SMART arm with outcome-triggered electrical stimulation: a pilot randomized clinical trial

Hayward, Kathryn S., Barker, Ruth N., Brauer, Sandra G., Lloyd, David, Horsley, Sally A., and Carson, Richard G. (2013) SMART arm with outcome-triggered electrical stimulation: a pilot randomized clinical trial. Topics in Stroke Rehabilitation, 20 (4). pp. 289-298.

[img] PDF (Published Version) - Published Version
Restricted to Repository staff only

View at Publisher Website: http://dx.doi.org/10.1310/tsr2004-289
 
9
2


Abstract

Background: The SMART (SensoriMotor Active Rehabilitation Training) Arm is a nonrobotic device designed to allow stroke survivors with severe paresis to practice reaching. It can be used with or without outcome-triggered electrical stimulation (OT-stim) to augment movement. The aim of this study was to evaluate the efficacy of SMART Arm training when used with or without OT-stim, in addition to usual care, as compared with usual care alone during inpatient rehabilitation. Methods: Eight stroke survivors received 20 hours of SMART Arm training over 4 weeks; they were randomly assigned to either (1) SMART Arm training with OT-stim or (2) SMART Arm training alone. Usual therapy was also provided. A historical cohort of 20 stroke survivors formed the control group and received only usual therapy. The primary outcome was Motor Assessment Scale Item 6, Upper Arm Function. Results: Findings for all participants were comparable at baseline. SMART Arm training, with or without OT-stim, led to a significantly greater improvement in upper arm function than usual therapy alone (P = .024). There was no difference in improvement between training with or without OT-stim. Initial motor severity and presence of OT-stim influenced the number of repetitions performed and the progression of SMART Arm training practice conditions. Conclusion: Usual therapy in combination with SMART Arm training, with or without OT-stim, appears to be more effective than usual therapy alone for stroke survivors with severe paresis. These findings warrant further investigation into the benefits of SMART Arm training for stroke survivors with severe paresis undergoing inpatient rehabilitation during the subacute phase of recovery.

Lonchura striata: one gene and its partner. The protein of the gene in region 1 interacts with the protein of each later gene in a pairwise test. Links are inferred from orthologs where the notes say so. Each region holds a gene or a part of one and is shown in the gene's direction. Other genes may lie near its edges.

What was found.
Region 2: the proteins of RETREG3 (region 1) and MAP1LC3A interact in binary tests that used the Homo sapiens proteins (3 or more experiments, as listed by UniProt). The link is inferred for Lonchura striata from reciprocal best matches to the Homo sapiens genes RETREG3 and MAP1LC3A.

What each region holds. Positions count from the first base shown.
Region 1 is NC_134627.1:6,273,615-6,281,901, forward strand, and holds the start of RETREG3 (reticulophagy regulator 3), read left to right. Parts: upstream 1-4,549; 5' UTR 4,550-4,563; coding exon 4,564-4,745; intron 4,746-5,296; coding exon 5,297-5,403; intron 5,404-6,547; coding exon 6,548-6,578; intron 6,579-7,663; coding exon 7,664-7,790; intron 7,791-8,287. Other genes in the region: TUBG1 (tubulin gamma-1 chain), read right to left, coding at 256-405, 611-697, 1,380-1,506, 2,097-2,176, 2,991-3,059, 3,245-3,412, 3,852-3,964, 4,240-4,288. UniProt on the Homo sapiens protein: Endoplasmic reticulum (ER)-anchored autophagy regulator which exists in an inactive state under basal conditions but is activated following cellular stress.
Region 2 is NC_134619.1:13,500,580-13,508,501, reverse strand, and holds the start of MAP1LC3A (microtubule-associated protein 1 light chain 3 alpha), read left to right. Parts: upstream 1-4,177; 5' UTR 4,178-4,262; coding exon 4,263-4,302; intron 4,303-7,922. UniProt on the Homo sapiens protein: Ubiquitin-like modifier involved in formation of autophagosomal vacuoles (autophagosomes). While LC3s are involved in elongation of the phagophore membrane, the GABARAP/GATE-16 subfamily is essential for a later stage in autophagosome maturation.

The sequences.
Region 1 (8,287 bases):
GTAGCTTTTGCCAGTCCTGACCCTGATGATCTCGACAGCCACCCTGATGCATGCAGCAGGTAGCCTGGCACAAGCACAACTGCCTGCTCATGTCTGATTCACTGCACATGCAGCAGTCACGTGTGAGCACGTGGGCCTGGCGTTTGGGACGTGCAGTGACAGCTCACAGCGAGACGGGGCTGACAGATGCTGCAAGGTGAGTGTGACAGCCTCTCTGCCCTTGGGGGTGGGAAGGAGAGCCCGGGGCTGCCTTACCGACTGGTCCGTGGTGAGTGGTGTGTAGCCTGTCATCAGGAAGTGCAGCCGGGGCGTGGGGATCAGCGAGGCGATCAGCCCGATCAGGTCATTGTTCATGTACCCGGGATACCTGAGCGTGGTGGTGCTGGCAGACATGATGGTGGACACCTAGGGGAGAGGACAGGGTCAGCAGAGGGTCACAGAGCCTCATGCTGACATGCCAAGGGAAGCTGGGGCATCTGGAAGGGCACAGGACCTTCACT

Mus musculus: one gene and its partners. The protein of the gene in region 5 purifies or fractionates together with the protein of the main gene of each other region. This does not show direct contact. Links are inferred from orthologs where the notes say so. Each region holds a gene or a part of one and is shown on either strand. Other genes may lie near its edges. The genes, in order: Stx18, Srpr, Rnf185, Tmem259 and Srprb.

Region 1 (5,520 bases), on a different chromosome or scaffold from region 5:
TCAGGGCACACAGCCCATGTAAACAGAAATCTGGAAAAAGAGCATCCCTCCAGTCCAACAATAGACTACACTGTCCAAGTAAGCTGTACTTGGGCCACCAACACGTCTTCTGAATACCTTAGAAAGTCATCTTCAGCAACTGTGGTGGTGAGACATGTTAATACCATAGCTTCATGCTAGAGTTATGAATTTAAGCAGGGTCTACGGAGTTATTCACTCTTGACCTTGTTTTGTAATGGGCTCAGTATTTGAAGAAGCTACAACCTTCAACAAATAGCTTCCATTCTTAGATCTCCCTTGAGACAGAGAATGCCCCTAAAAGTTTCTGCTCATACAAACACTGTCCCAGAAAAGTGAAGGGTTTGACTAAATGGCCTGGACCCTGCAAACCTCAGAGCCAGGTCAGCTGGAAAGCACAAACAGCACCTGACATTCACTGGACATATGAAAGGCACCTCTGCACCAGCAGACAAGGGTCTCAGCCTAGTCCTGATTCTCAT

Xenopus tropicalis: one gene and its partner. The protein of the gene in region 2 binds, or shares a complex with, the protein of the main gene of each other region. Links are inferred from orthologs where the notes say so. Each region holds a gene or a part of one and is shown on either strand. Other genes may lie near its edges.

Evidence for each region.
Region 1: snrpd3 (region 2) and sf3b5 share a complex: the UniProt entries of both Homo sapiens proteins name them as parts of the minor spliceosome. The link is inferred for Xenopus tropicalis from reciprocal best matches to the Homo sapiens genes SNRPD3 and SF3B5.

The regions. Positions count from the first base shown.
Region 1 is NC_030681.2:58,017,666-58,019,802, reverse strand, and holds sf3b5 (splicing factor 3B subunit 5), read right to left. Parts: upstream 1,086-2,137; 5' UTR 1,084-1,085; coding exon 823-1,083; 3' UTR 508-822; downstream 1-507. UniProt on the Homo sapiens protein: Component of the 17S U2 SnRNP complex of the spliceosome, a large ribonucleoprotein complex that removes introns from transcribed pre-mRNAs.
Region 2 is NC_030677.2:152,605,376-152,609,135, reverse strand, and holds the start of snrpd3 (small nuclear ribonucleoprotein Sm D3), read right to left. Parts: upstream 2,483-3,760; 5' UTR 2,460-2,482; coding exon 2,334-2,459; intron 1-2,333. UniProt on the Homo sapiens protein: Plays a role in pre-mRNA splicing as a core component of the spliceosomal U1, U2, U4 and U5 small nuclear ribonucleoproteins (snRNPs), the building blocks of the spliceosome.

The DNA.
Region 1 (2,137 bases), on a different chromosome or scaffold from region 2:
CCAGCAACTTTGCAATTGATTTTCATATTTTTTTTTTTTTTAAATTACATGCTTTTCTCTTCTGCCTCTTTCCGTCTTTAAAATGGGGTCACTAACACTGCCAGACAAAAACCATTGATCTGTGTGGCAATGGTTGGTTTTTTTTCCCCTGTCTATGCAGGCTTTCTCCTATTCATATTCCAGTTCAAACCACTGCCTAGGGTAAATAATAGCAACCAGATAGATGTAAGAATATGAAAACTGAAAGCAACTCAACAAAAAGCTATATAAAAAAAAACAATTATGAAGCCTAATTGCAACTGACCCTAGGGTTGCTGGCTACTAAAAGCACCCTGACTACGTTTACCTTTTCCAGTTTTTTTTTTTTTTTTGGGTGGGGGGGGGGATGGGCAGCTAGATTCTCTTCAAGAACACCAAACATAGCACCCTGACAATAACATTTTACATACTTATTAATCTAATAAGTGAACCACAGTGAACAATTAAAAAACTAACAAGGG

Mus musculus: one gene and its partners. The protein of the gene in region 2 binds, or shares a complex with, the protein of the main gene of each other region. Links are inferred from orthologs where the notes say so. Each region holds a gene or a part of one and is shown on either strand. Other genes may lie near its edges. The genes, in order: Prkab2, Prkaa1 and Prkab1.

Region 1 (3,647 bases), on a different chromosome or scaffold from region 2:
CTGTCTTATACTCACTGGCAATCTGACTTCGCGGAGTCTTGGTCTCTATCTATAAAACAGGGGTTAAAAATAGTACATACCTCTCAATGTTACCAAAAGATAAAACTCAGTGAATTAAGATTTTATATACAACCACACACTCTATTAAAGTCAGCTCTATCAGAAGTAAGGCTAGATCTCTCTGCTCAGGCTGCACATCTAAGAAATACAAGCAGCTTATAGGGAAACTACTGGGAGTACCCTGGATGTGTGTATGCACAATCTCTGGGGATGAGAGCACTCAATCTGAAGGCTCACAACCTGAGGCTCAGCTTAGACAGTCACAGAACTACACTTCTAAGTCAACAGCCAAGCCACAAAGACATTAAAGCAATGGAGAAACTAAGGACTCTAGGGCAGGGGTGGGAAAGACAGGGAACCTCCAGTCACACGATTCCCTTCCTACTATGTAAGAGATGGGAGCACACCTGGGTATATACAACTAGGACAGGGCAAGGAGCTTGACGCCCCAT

Item ID: 29286
Item Type: Article (Research - C1)
ISSN: 1945-5119
Keywords: electrical stimulation, recovery, rehabilitation, severe paresis, stroke, upper extremity
Date Deposited: 11 Sep 2013 05:27
FoR Codes: 11 MEDICAL AND HEALTH SCIENCES > 1103 Clinical Sciences > 110317 Physiotherapy @ 30%
11 MEDICAL AND HEALTH SCIENCES > 1106 Human Movement and Sports Science > 110603 Motor Control @ 30%
11 MEDICAL AND HEALTH SCIENCES > 1109 Neurosciences > 110904 Neurology and Neuromuscular Diseases @ 40%
SEO Codes: 92 HEALTH > 9201 Clinical Health (Organs, Diseases and Abnormal Conditions) > 920111 Nervous System and Disorders @ 20%
92 HEALTH > 9202 Health and Support Services > 920201 Allied Health Therapies (excl. Mental Health Services) @ 40%
92 HEALTH > 9204 Public Health (excl. Specific Population Health) > 920403 Disability and Functional Capacity @ 40%
Downloads: Total: 2
More Statistics

Actions (Repository Staff Only)

Item Control Page Item Control Page